As you can see from reading the section, for a supplier to be held to the warranty of fitness for a particular purpose the supplier must have reason to know the specific purpose, such as by having the buyer disclose the specific purpose to the supplier. If they did and the warranty of fitness for a particular purpose was not disclaimed, if the product was not fit for that purpose, the buyer would have a breach of that implied warranty. They could insist on the supplier correcting the problem at the supplier’s expense as an alternative to pursuing breach and damages. They could also keep the product and use the fact that it does not meet the implied warranty to collect damages for the diminished value. If the supplier fails to correct it the buyer could follow procedures to terminate the contract for breach of the warranty and pursue damages. Most suppliers simply want to sell products. They want buyers to determine what they need so that becomes buyer’s problem if the product doesn’t meet their needs. What they don’t want is their sales to result in claims, lawsuits or damages if it isn’t fit for the buyer’s specific purpose. That’s why most will want to include the disclaimer against the warranty of fitness for a particular purpose.
There can be a number of purchases where a buyer is definitely relying upon the supplier to provide them with a product or service that does meet a specific requirement or purpose. In those situations you would not want to rely upon an implied warranty. You would want to either make acceptance conditional upon proving that it does meet those requirement, make it an express warranty or both. In the acceptance and test requirement you would specify both the specific purpose it is required to meet and include acceptance terms that require proof that the item does in fact meet that specific purpose. Your obligation to make payment should be conditioned upon that acceptance. That way if it doesn’t meet those requirements you can return the product and not make payment or you can work with the supplier to correct the problem. Including it as a warranty would protect you against the potential that it did meet the requirements at acceptance but later failed to meet those needs.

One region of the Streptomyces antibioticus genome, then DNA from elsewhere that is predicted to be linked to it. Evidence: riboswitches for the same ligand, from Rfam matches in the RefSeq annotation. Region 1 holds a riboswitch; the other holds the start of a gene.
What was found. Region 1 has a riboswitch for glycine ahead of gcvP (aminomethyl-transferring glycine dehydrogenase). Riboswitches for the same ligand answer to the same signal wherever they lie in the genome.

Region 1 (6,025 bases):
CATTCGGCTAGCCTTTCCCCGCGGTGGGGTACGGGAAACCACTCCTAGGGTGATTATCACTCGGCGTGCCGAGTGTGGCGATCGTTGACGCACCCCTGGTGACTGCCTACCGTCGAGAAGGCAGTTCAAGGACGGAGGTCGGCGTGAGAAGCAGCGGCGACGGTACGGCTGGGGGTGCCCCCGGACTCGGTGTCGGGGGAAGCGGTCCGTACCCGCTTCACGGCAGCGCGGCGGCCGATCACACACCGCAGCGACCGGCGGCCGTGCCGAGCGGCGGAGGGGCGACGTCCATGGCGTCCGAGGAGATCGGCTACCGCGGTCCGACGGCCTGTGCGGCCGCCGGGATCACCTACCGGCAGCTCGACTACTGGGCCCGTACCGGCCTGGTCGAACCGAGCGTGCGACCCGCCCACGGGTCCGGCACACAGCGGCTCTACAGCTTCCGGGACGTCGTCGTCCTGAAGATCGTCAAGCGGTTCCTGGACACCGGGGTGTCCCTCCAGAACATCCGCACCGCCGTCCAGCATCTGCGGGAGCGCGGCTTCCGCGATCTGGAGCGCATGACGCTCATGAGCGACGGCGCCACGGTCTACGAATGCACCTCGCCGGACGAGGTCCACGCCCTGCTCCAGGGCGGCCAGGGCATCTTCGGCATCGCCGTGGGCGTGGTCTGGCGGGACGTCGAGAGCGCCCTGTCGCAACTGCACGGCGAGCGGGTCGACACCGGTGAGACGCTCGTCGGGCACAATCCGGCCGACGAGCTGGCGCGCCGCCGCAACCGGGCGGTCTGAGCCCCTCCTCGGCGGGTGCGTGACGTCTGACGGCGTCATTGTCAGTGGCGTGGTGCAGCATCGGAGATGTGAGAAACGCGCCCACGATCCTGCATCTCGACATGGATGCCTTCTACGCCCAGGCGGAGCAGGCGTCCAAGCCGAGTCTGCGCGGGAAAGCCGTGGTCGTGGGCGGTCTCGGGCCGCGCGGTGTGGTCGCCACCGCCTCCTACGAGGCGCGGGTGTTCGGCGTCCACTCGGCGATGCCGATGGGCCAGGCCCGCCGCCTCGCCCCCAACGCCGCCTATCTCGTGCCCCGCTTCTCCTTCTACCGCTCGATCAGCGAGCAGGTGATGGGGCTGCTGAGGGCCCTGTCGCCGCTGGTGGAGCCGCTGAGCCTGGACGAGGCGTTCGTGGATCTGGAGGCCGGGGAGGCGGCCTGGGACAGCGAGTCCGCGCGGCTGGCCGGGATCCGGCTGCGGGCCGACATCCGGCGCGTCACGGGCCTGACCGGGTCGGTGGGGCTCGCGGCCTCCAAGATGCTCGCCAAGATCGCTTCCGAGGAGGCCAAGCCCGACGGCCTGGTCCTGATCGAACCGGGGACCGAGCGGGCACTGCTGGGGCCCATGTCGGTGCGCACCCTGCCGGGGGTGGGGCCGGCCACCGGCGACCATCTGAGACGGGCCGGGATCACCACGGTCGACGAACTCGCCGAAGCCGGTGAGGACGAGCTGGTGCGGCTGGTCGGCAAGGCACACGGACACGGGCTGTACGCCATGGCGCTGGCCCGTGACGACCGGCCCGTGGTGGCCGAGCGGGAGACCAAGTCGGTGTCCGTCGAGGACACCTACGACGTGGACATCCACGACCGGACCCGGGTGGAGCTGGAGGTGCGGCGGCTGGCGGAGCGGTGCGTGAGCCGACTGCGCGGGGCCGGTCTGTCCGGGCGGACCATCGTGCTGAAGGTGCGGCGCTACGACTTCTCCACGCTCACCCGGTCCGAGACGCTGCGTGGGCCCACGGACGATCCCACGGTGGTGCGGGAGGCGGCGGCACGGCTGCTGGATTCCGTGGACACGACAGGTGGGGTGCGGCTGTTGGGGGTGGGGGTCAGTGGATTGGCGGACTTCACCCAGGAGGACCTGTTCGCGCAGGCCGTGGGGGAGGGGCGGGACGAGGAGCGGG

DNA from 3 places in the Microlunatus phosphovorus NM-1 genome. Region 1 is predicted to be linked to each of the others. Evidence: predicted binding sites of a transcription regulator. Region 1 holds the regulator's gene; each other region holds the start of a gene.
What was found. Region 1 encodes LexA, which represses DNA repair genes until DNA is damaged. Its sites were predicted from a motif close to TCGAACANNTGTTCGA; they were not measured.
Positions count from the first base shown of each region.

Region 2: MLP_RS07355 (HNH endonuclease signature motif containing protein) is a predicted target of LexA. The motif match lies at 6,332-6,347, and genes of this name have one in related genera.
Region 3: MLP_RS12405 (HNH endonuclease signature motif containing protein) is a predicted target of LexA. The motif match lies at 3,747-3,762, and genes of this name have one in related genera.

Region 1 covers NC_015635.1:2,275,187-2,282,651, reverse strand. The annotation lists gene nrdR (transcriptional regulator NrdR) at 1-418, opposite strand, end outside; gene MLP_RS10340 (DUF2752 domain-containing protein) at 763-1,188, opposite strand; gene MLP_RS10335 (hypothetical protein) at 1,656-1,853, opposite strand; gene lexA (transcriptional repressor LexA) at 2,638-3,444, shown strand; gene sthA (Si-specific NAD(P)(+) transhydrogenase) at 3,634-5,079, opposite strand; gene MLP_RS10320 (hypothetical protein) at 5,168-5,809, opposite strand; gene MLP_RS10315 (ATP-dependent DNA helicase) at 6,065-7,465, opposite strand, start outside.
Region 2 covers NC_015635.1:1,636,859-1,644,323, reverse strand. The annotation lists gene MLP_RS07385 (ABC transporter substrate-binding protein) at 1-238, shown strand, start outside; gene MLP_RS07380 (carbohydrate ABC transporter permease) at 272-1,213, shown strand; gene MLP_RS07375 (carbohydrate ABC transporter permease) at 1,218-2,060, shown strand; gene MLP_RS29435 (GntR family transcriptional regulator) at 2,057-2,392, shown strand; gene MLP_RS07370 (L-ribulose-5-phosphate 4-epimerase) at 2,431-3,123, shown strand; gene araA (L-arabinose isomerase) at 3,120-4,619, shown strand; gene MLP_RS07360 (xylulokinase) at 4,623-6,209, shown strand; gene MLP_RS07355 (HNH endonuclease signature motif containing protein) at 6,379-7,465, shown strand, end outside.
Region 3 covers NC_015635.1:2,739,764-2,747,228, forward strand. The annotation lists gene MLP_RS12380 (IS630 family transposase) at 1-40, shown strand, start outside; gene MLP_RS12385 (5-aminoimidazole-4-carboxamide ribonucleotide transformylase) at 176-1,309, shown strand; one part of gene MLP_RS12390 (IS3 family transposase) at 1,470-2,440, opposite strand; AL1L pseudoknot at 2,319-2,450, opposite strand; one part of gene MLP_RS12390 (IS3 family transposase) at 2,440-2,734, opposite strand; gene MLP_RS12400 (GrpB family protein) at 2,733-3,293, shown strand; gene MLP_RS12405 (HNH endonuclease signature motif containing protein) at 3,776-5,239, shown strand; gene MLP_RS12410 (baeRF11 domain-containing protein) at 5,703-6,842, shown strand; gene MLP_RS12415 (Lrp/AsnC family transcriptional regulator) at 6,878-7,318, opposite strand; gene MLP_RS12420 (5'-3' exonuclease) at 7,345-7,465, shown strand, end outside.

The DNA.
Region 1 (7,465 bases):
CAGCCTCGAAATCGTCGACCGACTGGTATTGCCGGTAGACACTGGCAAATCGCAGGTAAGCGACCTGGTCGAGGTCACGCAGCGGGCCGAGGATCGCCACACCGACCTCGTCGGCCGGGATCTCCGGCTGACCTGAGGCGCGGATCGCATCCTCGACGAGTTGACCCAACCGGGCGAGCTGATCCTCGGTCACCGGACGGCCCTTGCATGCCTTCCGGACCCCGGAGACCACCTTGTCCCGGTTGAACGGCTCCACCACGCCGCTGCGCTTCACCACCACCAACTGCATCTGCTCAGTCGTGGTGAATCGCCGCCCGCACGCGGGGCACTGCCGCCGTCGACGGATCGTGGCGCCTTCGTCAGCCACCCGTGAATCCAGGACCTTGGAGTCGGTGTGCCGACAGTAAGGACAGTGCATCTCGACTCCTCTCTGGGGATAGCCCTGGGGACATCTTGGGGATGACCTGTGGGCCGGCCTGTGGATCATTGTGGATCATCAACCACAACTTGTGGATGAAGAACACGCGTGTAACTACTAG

Without acceptance to prove it works or an implied or express warranty of fitness for a particular the rule “caveat emptor” applies. If there is a problem it’s your problem. What you can do will depend upon what return or restocking rights you have in the agreement or what the supplier decides they will do.
In the end you need to decide whose problem do you want it to be if it isn’t fit for the specific purpose. Since I’m paying I always want it to be the supplier’s problem. Either make it work, give me my money back or let me decide whether I want to keep it at a reduced price.
Even if you get a warranty that the good is of merchantable quality, most sellers will protect themselves by publishing product specifications that have detailed operating parameters and environments for use. In doing that if you use the product outside the parameters you will have breached the agreement or have voided the warranty. Many suppliers will also include use restrictions to avoid the buyer using them high-risk uses. If the Buyer used it in a prohibited manner they would have breached the agreement and when you breach the agreement the supplier no longer needs to honor other commitments in the agreement such as indemnities against personal injury or property damage. For example, they may make a product that could be used in a life support system, but do not want their product used there because of potential liability should it fail.